Unfortunately my mom had a heart attack in January, while on a cruise in the Caribbean… It was supposedly minor, and she has been a home for several weeks now. But as you can imagine, I’ve been a little distracted and busy, so I haven’t had much time to make anything. I also recently started a business course at the community college and volunteering at the hospital. But hopefully once I’m used to it all, I can get back to posting on a more regular basis.

Recently I finally downloaded the newest The Birthday Massacre album “Hide and Seek”. I totally love it 🙂 So here is a one of the best songs from it:

Solar Eclipse Video & Pics

Published May 21, 2012 by kurolace

As you probably know… today there was a annular solar eclipse visible in the western part of the USA… I happen to live right along the line of visibility 🙂 So my family took some time to watch it happen. We are lucky enough to own an Orion telescope and a solar filter, so we were using that to get a “close up” experience. My family didn’t believe me when I said I was going to take pictures – I guess they thought it wasn’t possible to get a good focus through the camera + telescope…. its true that I didn’t have perfectly crisp pics, but there were a few that turned out fairly decent. You can even see a sunspot or two (very blurry  – even at max zoom/focus). Take a look…

I also took a video of the eclipse as the moon “exits” the sun…


 

 

Book Review: Crafty Superstar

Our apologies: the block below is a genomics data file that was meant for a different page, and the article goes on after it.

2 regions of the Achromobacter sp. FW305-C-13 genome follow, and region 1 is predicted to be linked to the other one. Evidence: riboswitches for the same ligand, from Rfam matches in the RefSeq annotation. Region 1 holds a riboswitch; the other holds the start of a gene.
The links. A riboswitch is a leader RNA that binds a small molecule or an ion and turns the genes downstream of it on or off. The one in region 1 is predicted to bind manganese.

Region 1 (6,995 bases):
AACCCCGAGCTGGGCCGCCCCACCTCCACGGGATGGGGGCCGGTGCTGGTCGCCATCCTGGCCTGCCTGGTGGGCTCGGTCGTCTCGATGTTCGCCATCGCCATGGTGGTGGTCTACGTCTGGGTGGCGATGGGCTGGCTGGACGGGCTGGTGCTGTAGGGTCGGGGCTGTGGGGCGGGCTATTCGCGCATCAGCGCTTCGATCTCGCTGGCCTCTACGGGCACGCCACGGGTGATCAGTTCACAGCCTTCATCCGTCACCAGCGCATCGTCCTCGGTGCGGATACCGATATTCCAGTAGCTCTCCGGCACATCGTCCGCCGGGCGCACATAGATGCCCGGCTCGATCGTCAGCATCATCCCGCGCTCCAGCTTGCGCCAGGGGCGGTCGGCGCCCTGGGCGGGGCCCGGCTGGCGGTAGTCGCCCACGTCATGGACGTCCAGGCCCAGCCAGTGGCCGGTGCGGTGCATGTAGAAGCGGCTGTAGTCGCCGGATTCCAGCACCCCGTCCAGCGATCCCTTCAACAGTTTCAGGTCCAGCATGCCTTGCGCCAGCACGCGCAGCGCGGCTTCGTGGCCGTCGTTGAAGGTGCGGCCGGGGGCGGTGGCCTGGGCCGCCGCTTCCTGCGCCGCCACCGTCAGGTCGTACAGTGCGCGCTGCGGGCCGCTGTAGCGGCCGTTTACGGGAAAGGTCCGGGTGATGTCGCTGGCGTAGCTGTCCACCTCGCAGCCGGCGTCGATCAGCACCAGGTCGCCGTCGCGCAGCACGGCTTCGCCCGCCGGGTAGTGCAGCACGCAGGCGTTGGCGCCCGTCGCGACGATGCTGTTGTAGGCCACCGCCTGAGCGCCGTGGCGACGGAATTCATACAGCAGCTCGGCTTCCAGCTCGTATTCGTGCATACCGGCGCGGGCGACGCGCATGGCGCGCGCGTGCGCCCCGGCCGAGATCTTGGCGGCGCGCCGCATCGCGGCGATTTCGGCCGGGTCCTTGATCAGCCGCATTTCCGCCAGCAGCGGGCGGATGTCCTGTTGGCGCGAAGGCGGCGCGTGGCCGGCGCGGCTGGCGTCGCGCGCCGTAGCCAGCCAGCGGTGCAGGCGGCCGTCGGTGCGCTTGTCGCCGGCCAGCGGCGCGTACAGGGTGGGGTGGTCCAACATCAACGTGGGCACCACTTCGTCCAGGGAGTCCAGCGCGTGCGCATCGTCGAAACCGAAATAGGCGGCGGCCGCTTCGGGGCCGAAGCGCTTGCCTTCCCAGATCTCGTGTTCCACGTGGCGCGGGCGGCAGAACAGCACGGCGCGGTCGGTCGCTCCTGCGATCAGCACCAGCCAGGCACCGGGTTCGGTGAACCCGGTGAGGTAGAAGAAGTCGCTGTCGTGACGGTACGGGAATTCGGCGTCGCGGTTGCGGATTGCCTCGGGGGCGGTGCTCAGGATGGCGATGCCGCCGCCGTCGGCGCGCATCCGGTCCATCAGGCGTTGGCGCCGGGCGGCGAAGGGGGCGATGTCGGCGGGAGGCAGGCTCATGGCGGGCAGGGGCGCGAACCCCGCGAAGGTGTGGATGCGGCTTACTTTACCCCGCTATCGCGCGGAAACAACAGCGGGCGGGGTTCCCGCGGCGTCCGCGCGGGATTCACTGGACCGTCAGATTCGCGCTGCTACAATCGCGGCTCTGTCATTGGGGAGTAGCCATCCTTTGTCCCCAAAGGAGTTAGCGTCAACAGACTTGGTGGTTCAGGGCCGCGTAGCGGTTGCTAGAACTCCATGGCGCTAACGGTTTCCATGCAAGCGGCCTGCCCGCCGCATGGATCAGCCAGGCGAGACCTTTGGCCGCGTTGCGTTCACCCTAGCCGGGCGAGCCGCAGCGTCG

Published May 5, 2012 by kurolace

Scan of the cover.

Author: Grace Dobush, 2009

Publisher: North Lights Books (Cincinnati)

ISBN-13: 987-1-60061-320-3

This book was an unexpected discovery I made one day while browsing the arts & crafts section at my local used/new book store.  I was actually looking for stitching patterns or crochet books, when I saw this book laying out in the book shelf’s “display” section. Lately I’ve been thinking a lot about setting up an Etsy shop, or maybe doing some consignment arrangement, in order to sell a few of the many crafts that I’ve made. It was a used copy, and marked down 50% of its “new” price, so I went ahead and bought it.

While I haven’t read straight through it, cover-to-cover, I have browsed it extensively. Its a very useful and practical guide to setting up a small craft business. I particularly found the parts about branding, copyrighting, and pricing to be useful (although, for copyrighting, the book basically says “get a lawyer”, lol). The book is peppered with various “case-study” type examples collected from successful artisans. Additionally, there are multiple appendices filled with lots of useful links and information at the end of the book.